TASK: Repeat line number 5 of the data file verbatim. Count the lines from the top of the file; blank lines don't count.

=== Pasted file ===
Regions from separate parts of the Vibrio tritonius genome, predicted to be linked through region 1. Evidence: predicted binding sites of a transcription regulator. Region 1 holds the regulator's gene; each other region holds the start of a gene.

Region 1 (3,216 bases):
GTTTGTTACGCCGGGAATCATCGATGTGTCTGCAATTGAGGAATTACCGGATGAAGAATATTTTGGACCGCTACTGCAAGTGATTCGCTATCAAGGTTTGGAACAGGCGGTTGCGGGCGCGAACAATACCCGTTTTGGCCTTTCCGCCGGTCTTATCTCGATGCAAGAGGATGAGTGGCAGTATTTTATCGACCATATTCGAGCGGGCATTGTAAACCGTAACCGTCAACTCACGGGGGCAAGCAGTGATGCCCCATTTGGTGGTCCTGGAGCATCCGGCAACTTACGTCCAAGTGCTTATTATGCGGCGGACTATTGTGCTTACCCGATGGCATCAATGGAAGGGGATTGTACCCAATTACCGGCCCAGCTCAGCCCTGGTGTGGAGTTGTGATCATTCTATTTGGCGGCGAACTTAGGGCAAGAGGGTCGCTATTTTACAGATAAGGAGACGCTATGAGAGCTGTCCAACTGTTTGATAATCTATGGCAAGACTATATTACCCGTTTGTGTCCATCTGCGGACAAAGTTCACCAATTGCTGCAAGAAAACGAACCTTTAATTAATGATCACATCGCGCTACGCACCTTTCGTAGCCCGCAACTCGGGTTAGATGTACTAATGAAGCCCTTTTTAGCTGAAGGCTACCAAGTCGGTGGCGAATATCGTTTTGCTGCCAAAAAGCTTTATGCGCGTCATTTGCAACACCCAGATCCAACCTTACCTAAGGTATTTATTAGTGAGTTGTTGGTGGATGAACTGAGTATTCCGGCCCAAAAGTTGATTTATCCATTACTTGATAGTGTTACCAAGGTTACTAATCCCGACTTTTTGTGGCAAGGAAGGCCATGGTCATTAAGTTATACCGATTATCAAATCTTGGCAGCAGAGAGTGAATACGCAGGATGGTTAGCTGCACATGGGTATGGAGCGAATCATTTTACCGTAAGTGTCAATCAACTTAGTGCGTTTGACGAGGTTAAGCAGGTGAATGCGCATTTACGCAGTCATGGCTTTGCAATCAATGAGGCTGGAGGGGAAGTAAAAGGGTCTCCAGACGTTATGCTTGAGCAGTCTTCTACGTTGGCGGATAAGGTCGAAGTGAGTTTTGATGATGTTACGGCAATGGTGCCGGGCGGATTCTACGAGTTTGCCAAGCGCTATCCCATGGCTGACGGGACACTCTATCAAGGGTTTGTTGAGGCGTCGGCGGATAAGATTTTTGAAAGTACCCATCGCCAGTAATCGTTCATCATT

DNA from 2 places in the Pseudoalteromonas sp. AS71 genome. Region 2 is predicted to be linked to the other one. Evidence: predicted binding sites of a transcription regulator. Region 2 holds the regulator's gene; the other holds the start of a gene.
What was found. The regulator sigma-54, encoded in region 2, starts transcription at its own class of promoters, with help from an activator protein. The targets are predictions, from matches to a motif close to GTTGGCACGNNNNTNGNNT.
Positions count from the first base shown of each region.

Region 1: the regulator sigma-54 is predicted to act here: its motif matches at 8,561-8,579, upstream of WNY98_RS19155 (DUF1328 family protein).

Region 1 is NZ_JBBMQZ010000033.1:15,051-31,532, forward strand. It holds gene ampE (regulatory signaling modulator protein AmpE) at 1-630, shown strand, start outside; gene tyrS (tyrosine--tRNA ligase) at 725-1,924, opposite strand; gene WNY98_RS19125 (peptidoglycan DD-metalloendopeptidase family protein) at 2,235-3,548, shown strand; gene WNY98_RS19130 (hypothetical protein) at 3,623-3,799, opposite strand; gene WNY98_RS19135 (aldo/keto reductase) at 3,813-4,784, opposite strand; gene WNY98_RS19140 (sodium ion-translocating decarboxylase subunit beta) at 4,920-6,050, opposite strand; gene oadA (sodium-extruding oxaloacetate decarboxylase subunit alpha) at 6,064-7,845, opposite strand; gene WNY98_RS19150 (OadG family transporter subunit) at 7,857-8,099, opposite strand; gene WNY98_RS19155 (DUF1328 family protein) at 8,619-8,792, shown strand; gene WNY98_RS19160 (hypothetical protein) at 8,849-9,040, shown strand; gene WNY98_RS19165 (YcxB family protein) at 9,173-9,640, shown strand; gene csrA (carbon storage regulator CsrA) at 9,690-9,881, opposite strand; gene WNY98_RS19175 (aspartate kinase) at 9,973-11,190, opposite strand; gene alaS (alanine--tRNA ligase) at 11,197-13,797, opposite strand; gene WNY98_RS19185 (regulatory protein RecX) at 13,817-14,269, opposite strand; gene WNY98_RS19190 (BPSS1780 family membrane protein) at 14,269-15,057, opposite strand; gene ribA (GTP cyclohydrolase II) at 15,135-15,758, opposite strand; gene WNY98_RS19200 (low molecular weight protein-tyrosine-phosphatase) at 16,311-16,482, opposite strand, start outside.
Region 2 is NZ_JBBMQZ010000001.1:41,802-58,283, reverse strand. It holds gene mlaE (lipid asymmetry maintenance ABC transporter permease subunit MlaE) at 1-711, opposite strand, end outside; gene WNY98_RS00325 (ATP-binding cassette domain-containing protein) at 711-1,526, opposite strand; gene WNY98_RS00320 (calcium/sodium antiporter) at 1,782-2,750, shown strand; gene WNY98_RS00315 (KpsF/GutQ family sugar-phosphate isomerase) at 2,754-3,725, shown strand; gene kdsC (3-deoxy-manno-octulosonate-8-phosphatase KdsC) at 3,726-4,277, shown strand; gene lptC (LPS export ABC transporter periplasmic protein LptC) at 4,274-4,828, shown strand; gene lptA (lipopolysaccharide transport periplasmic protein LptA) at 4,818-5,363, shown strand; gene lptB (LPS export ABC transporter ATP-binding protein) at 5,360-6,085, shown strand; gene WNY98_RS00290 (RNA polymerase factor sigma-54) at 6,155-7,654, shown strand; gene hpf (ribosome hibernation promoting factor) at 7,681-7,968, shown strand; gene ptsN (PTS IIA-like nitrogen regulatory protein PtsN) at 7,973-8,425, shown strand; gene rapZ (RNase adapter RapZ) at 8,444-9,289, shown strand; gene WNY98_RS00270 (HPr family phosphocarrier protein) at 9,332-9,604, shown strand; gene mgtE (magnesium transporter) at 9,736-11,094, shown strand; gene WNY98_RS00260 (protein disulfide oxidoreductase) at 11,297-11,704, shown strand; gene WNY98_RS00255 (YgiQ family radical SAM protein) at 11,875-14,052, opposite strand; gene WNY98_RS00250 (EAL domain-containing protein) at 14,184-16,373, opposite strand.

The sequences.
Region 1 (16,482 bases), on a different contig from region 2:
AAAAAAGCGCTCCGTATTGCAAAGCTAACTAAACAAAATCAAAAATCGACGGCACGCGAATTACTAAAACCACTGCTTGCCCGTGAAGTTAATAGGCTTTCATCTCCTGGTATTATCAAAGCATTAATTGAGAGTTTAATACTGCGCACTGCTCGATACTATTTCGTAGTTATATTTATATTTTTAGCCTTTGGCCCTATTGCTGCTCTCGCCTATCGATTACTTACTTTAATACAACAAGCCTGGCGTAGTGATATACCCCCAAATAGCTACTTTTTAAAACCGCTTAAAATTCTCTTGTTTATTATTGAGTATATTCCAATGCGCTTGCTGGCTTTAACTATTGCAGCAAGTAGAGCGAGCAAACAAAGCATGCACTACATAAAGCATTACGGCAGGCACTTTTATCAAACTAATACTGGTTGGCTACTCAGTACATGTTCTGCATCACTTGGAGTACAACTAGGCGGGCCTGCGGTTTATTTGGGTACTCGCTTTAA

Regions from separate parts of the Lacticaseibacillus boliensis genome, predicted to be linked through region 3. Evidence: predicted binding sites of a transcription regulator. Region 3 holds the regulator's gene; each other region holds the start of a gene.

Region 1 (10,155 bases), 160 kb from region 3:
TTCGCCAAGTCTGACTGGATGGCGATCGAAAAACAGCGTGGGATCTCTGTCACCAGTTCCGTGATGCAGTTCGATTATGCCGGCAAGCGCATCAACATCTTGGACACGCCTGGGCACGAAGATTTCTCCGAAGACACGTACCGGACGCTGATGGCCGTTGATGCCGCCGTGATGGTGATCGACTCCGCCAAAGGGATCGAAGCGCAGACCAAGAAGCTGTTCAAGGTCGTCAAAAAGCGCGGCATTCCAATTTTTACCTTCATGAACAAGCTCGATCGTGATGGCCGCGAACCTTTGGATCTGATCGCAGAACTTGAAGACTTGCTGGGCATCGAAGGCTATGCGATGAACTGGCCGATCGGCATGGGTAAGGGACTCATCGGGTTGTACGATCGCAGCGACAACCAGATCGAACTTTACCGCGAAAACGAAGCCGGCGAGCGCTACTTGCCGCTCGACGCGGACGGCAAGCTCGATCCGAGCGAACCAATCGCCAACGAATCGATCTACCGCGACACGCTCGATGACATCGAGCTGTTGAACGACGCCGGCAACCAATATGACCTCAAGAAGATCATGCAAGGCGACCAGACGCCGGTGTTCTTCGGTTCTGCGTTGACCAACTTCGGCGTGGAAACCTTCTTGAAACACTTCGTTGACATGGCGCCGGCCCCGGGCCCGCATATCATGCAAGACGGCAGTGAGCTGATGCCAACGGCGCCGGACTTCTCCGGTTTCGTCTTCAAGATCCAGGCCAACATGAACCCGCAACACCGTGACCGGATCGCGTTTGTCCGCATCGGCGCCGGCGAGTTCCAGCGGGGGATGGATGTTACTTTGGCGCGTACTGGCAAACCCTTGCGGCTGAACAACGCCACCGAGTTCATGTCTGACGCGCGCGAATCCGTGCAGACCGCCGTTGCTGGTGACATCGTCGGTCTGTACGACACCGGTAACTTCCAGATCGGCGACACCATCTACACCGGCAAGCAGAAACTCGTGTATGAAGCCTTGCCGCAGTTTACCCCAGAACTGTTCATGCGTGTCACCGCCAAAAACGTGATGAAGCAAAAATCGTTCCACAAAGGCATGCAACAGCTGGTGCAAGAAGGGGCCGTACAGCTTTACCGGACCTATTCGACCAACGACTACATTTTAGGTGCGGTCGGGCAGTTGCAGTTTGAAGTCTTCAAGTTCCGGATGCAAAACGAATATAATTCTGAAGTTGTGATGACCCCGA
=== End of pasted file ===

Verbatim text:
What was found. The regulator sigma-54, encoded in region 2, starts transcription at its own class of promoters, with help from an activator protein. The targets are predictions, from matches to a motif close to GTTGGCACGNNNNTNGNNT.